Using Proper Ventilation to Improve Indoor Air Quality
Effective ventilation techniques not only makes the workplace more comfortable, but also keeps workers safe from a number of airborne hazards.
Ventilation is a simple but effective method for ensuring cleaner, safer indoor air.
Poor indoor air quality is a workplace hazard that doesn't always get enough attention. On the milder end, it can result in some degree of discomfort and may cause people with sensitivities to experience symptoms. More severe air quality hazards, however, can result in chronic and persistent health conditions.
While there are a number of ways to control this hazard and protect workers from the harms associated with low indoor air quality, ventilation is almost always the first line of defense.
To put it simply, ventilation is the process of replacing indoor air with outdoor air. In some cases, this can be accomplished by installing vents or opening windows to create better airflow. In most workplaces, however, mechanical ventilation will be needed to keep indoor air quality at a safe and comfortable level.
The Benefits of Ventilation
Good ventilation will improve indoor air quality, yes. But what does that mean, exactly?
Well, it really means a few different things.
Ventilation can help control temperature, replenish oxygen, and remove pollutants from the air. It can also regulate moisture, clear dusts from the air, and reduce the levels of carbon dioxide inside a facility.
An effective ventilation system can also remove unpleasant odors, make the environment less hospitable to molds and mildew, and keep air circulating rather than letting it become stagnant.
Controlling Indoor Air Quality Hazards with Ventilation
In any indoor space, there can be a number of airborne pollutants harming the health of occupants. In most cases, those pollutants are both invisible and odorless, making it very difficult to identify them. In fact, they're often identified indirectly, like when the people who work in a space start to feel sick or uncomfortable with no clear cause.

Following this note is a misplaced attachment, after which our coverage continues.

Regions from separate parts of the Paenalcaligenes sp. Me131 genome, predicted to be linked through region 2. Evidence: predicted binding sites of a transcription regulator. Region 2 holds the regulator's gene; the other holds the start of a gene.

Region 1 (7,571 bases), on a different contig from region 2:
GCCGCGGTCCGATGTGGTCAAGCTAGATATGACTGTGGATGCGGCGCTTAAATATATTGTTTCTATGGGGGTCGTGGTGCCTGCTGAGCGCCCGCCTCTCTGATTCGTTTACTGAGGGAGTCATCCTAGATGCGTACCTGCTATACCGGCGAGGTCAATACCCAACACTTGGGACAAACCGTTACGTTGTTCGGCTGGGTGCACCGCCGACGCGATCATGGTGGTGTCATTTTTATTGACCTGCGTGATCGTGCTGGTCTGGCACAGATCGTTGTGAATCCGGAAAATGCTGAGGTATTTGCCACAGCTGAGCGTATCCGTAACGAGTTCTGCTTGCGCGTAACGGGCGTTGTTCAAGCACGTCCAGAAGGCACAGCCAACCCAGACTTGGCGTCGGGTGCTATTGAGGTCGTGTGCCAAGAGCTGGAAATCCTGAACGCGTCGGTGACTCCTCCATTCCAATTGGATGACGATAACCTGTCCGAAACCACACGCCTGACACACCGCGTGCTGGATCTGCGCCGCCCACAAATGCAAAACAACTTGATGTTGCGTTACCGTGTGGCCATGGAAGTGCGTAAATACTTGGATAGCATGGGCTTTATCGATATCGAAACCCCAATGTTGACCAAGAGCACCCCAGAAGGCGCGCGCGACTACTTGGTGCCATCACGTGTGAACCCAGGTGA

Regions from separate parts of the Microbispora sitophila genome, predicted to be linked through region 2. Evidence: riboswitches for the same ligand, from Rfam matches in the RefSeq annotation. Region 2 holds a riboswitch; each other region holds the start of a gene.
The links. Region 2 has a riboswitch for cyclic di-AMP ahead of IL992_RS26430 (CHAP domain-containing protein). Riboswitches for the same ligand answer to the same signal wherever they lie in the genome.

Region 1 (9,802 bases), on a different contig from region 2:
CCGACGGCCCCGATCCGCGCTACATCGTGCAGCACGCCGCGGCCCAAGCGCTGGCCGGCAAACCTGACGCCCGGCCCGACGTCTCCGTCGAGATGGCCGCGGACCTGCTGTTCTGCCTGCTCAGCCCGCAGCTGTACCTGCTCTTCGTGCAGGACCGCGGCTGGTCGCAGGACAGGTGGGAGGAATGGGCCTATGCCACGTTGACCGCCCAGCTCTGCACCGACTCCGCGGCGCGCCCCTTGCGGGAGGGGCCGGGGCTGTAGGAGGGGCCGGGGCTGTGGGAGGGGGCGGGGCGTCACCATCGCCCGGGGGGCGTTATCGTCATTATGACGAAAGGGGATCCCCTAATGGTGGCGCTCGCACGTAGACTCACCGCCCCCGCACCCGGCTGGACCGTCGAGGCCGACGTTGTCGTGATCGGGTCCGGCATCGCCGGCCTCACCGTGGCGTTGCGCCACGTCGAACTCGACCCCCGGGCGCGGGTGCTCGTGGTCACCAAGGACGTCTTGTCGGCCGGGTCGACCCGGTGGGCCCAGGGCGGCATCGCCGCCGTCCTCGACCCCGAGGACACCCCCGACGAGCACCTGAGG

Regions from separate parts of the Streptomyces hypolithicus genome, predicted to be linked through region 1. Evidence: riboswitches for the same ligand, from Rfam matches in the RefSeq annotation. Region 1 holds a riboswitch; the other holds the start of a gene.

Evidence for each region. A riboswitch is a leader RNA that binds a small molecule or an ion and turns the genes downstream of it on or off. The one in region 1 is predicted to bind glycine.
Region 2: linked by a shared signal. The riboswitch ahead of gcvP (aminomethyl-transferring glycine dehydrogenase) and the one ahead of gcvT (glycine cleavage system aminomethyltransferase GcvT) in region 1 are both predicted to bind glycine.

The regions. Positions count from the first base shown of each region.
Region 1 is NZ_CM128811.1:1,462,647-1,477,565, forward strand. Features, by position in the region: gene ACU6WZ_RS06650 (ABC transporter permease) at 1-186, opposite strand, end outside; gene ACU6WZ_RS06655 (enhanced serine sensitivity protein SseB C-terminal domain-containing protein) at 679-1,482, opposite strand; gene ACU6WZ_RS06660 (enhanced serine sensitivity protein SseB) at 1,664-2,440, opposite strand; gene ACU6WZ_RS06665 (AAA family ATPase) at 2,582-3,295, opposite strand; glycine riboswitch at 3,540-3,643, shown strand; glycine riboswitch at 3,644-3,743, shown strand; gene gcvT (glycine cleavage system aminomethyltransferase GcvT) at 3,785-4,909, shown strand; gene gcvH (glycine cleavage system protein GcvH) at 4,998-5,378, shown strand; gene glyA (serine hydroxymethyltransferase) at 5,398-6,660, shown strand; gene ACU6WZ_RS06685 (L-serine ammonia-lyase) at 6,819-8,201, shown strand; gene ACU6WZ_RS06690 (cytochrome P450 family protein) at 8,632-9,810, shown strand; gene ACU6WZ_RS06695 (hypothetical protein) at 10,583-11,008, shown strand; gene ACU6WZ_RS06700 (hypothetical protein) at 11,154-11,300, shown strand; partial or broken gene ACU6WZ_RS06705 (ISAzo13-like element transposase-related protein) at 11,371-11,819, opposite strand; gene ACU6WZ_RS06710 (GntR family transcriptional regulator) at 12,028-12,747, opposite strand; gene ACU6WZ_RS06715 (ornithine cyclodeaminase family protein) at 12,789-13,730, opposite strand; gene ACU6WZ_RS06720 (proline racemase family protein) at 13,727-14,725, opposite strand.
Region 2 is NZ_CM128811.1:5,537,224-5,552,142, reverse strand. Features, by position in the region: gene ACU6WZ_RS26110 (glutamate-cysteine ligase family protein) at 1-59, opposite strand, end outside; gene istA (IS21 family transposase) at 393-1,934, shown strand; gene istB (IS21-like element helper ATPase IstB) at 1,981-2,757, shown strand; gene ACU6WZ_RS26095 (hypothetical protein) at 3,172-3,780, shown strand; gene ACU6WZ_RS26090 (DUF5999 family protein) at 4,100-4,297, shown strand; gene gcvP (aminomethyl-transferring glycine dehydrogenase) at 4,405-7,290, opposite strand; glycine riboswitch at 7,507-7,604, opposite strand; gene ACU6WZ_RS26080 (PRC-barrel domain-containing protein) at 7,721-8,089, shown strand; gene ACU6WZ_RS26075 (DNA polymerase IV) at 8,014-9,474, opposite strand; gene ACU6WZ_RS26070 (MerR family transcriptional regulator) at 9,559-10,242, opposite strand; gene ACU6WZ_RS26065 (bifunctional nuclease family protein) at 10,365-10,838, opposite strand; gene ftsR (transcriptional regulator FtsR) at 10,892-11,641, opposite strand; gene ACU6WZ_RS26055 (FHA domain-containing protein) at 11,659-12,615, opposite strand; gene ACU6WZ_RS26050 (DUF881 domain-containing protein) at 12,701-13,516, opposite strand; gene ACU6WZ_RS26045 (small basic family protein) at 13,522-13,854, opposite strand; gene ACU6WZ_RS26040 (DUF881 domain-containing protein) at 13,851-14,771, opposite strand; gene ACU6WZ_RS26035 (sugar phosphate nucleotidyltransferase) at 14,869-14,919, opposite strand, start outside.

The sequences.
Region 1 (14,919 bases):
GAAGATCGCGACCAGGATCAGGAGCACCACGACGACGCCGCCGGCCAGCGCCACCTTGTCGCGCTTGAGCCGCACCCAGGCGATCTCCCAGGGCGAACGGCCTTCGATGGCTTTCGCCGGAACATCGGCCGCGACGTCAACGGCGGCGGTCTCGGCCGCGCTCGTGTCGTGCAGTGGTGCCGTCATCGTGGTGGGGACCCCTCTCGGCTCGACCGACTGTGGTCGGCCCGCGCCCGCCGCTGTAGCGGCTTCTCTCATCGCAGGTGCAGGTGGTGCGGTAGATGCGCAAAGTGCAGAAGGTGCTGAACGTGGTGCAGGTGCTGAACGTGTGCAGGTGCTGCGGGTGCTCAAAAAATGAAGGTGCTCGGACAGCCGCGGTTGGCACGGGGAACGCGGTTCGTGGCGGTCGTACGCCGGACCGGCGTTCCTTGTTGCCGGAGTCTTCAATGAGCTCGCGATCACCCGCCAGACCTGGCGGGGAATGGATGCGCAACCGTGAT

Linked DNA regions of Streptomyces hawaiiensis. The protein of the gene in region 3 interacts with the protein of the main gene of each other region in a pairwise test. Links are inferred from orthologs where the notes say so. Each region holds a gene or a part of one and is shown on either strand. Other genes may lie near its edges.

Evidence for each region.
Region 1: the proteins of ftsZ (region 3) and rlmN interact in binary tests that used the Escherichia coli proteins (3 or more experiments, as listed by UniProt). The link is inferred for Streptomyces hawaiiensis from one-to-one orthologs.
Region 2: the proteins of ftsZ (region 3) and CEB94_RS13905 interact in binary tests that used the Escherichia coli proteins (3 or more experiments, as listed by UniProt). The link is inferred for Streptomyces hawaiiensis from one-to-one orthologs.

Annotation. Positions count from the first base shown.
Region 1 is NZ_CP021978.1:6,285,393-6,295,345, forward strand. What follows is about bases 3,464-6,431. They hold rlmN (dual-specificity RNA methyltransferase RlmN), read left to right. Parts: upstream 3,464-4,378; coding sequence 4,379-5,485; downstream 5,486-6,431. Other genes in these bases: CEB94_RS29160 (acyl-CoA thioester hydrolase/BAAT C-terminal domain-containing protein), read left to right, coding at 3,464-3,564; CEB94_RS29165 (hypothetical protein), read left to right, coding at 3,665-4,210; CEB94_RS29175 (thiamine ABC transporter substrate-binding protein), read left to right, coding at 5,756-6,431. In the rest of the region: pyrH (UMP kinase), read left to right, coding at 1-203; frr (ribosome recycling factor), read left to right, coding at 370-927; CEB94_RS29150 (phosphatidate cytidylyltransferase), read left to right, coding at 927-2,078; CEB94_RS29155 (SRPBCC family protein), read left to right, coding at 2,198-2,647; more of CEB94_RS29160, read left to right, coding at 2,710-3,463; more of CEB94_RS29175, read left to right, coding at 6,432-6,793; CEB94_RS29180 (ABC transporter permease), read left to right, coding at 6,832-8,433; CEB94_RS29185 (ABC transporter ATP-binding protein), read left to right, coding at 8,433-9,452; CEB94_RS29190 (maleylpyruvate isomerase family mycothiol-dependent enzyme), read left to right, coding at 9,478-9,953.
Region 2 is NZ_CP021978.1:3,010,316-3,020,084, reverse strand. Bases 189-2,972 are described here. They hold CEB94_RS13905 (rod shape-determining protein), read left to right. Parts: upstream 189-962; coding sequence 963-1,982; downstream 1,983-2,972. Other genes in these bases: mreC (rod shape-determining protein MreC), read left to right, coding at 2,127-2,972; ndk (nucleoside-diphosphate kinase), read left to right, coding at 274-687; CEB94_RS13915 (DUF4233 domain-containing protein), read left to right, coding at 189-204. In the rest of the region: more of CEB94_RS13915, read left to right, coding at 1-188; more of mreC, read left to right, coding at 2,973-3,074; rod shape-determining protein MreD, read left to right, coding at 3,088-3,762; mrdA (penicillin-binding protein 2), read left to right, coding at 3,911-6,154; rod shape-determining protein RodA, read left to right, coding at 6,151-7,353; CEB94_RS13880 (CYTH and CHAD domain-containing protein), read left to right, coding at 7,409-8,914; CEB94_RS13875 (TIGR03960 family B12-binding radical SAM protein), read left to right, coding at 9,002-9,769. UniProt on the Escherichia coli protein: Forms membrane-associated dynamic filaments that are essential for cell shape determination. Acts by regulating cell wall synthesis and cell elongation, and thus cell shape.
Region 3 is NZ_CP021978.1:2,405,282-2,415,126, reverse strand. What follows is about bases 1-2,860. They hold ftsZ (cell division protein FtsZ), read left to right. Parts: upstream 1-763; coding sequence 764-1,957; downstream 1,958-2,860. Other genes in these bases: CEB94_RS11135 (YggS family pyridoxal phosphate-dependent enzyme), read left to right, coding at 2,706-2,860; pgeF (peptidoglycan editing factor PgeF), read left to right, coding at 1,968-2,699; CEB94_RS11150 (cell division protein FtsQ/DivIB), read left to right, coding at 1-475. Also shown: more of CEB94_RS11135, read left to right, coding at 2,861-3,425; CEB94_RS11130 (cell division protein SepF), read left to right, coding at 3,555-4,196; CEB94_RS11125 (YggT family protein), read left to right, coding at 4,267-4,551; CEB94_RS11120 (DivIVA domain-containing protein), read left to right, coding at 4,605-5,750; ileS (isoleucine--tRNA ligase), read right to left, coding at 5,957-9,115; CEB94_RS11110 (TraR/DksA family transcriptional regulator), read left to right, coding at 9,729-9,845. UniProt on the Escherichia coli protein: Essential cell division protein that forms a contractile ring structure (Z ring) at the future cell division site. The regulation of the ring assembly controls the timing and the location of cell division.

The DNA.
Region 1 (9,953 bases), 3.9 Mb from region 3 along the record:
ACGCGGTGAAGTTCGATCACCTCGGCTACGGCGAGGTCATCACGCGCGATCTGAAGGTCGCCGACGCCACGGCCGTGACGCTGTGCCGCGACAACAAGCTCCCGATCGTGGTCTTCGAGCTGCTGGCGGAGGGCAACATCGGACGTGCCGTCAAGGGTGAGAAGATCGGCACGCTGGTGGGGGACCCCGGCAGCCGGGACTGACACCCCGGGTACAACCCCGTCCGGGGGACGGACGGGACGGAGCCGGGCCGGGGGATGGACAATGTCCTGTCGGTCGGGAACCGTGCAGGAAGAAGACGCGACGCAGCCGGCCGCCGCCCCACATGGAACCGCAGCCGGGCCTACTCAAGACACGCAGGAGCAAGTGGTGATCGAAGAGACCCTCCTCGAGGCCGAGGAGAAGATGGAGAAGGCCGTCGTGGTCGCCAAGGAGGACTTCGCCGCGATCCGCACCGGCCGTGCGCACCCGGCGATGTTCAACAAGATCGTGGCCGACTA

Dusts and smoke are two common air quality hazards, but one that is perhaps not as well know are volatile organic compounds (VOCs). VOCs can contain carbon, hydrogen, oxygen, fluoride, chlorine, bromide, sulfur, or nitrogen. Moreover, VOCs easily convert to vapor or gas, making them a high risk for exposure through inhalation.
Creating air ventilation through a mechanical system is a highly effective way of controlling these hazards. Moreover, if you are using an HVAC system to improve ventilation, it will also heat, cool, and manage humidity levels.
People who don't work outdoors spend about 90% of their time indoors. This alone is enough to show that ventilation is an important safety concern, since indoor air typically harbors more pollutants than outdoor air.
Good ventilation also prevents various types of property damage, such as wood rot, peeling paint, insect infestations. It also keeps insulation from getting too damp, which allows greater heat retention and keeps heating bills low.
Additional Considerations for Mechanical Ventilation Systems
Mechanical exhaust systems are common in kitchens and bathrooms as a way to control odors and humidity. For kitchens, these systems must also be a equipped to manage smoke and grease.
A ceiling fan can also improve air circulation with in a single room. This does not negate the need for ventilation, however, as it does not exchange indoor air with outdoor air.
While natural ventilation offers a simple and often quite effective solution to indoor air quality hazards, it is not recommended for basements and other spaces below ground level. In those cases, the outside air can cause excess humidity and condensation, resulting in additional problems that could have been avoided with mechanical ventilation.
High heat and low temperatures can also make natural ventilation inadvisable. Since it involves creating a flow of outdoor air into the indoor space, this can create discomfort if that outdoor air is either hot or frigid.
Ventilation guidelines are based on the minimum ventilation rate required to maintain acceptable levels of bio effluents. Since it is the gas with the highest emission rate at a relatively constant level, carbon dioxide is used as a reference point. The constant value for carbon dioxide is 0.005 L/s.
ANSI/ASHRAE Standard 62-89 has set a "comfort (odor) criteria are not to exceed 1,000 ppm CO2. OSHA has set a limit of 5000 ppm over 8 hours.